The holiday season often results in stress, annoyance, and resentment for caregivers rather than harmony and goodwill. Resentment may develop between caregivers and other family members who they believe have not provided enough support.
Caregivers may worry that they won’t be able to take part in family gatherings as completely as they would like due to managing care for a person who has a cognitive impairment. Stressed-out carers could see customary Christmas preparations as more of a burden than a joy since they already feel overburdened with caregiving duties.
Here are some ideas to assist you and your loved ones have a more pleasurable holiday season. Remember that the holidays can present special opportunities to seek out improved family and friend support and communication.
1. Do The Best You Can
It’s not about elaborate décor or multi-course feasts around the holidays. It’s about having a nice time and seeing the people you love. In fact, your older adult may benefit from spending the holidays in a more laid-back manner. Alternatively, with all your caring obligations, it might be what’s best for you. Whatever you do, resist the urge to mold yourself into the holiday caricatures you see on television.
2. Arrange Help
You too require a vacation. Make arrangements for Christmas caregiving support as soon as you can to ensure that you have some downtime. If you hire a caregiver, ask them about their holiday plans so you can both make plans in advance.
For instance, if they aren’t working on Christmas Day, maybe they will on the 24th or 26th, allowing you to take one of those days off. If you are having family or friends over for the holidays, let them know in advance that you will need their assistance with caregiving so you can get some much-needed rest for a few hours or days.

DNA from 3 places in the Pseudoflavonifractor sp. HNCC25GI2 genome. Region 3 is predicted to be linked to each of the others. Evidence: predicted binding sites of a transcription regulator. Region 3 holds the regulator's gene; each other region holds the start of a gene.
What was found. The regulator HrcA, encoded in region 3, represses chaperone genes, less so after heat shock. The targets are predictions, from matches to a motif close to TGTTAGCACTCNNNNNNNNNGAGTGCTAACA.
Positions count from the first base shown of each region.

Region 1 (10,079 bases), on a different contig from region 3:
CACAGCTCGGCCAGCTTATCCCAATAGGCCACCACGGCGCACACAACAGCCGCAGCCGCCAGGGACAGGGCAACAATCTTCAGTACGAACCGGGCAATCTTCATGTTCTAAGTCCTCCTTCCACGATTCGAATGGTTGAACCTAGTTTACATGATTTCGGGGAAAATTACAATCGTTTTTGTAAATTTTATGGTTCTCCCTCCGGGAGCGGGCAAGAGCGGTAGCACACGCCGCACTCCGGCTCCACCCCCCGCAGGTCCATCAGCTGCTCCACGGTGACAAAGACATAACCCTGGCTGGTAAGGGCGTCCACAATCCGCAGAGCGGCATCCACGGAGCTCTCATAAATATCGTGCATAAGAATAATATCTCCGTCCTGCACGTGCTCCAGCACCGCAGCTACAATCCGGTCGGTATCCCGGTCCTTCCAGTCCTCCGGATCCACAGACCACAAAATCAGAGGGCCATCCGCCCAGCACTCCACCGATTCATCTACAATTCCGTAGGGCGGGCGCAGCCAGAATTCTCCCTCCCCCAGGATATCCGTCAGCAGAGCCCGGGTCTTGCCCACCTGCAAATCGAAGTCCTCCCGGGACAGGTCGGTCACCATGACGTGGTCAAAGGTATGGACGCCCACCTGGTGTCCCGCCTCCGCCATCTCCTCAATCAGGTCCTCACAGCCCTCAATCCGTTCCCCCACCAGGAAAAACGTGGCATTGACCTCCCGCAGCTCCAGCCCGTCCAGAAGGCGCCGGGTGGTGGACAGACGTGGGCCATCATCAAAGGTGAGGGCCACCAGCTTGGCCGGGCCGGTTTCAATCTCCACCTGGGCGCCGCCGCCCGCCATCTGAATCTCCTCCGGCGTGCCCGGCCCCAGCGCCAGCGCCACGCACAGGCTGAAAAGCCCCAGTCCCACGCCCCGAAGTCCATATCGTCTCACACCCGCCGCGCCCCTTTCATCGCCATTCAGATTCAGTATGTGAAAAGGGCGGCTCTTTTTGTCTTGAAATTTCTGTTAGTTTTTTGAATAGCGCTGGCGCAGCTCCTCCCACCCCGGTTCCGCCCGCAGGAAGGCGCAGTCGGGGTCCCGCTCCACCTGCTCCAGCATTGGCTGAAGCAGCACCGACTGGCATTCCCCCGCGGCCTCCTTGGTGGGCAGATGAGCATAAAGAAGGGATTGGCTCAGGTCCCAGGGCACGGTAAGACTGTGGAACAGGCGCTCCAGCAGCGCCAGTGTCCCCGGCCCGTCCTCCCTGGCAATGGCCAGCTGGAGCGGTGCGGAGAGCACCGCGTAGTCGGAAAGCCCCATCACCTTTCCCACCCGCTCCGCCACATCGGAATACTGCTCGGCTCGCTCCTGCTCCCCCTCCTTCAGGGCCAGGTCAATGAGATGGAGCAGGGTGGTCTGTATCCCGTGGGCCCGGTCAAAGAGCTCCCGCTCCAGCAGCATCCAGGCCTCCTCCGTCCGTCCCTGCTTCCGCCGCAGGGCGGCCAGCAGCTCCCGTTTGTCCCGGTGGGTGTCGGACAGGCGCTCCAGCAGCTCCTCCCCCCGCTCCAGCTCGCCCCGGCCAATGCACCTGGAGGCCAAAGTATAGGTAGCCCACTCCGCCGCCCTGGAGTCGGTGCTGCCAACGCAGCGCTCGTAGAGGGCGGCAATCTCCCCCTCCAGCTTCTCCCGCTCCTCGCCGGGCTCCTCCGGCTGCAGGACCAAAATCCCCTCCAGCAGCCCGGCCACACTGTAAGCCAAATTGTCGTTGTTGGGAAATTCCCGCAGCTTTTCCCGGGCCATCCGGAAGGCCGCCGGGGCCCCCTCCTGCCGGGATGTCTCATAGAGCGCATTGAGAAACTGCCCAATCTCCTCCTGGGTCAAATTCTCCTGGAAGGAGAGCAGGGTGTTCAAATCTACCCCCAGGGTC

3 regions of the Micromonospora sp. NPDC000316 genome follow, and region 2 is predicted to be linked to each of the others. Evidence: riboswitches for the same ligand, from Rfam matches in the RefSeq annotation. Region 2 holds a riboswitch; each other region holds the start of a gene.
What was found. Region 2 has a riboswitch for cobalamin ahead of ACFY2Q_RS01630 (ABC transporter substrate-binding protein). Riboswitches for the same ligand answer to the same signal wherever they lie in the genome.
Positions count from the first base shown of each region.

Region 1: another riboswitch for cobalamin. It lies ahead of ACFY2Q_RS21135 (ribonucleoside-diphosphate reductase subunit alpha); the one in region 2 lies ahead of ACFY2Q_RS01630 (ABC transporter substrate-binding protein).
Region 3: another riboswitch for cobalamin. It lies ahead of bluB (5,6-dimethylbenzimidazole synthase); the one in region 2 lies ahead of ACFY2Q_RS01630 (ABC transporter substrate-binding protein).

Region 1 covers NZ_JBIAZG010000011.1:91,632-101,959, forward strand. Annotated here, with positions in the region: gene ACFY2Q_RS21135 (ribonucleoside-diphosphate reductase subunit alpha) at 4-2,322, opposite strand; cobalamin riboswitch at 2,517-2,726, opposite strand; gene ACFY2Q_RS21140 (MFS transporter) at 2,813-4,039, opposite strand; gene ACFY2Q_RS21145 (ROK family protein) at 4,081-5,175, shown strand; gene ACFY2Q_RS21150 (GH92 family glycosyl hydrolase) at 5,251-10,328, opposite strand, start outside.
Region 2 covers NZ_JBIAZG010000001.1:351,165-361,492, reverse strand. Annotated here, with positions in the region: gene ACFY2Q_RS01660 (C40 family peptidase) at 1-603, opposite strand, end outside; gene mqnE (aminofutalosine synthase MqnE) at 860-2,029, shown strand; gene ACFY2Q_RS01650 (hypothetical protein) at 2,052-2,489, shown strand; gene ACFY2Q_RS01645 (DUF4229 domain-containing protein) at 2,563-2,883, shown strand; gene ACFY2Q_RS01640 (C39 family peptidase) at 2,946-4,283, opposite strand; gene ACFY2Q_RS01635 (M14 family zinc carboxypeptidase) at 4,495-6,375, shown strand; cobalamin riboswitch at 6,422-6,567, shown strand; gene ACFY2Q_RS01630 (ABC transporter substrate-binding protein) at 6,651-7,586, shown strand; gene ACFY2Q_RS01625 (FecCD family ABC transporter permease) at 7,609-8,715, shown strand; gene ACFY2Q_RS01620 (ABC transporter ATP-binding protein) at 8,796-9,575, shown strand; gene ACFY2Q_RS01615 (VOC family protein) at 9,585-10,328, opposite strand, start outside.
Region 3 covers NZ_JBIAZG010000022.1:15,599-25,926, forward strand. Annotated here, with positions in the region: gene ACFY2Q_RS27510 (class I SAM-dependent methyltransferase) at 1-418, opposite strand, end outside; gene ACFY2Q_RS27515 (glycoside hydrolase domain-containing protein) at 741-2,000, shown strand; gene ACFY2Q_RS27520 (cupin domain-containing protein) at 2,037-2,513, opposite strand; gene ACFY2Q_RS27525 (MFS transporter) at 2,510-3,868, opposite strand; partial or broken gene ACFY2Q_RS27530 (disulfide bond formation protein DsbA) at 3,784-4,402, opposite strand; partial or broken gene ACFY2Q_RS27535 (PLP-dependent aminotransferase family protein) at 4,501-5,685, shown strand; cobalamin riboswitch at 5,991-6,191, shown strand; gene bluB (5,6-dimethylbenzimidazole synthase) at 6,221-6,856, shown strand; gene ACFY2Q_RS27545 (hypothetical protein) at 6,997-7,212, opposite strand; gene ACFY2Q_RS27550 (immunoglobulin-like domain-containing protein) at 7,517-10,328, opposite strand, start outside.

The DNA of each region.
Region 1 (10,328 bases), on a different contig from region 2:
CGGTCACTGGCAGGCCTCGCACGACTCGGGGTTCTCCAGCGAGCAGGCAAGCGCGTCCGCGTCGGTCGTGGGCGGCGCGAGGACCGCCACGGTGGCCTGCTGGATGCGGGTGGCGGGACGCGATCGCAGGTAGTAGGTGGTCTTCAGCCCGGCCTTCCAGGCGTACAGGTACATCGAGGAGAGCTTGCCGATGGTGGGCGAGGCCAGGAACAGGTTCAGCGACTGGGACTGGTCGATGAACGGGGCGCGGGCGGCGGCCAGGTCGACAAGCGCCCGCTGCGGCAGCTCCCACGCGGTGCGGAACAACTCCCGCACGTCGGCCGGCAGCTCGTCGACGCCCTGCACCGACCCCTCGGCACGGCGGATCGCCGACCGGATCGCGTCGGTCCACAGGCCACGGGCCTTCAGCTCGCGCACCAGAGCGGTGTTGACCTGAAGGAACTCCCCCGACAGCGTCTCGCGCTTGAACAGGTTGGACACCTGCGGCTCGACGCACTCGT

If there will be several visitors, make sure to give each one a day or a few hours so you have time to rest.
3. Maintain Routines
As far as you can, keep your loved one on a regular schedule. Maintaining daily routines for eating, sleeping, and taking medications will aid in overcoming behavioral and emotional difficulties and can lessen tension and worry.
Simplify to reduce the bustle and stress of the holidays. Reduce the amount of holiday décor in and around your loved one’s house. Be mindful that wiring and decorative items might become tripping hazards, and that some Alzheimer’s and dementia patients may find flashing lights scary.
Even though you now have additional obligations as a caretaker, family and friends may still expect you to continue with long-standing customs. However, it’s unlikely that they’re aiming to make you more stressed out on purpose.
They won’t know how stressed you are if you keep it a secret unless you tell them. Even though it could be challenging, experts agree that it’s crucial to express your wants and limitations, particularly before the holiday season starts.
Experts in mental and emotional health say that while trying to spend the holidays “just right” can be stressful in and of itself, having a loved one in hospice care this year can make things much more difficult.
But it doesn’t have to be that way; rather than insisting that everything be flawless, hospice staff advises families to relax, take things as they come, and savor the moments. It’s also advised to ask the hospice personnel for guidance.
They will be pleased to provide advice on how to make the holidays meaningful for everyone, celebrate a loved one, and avoid being overly emotionally taxing even if this experience may be new to you and your family. They have dealt with situations that are similar to yours with other families.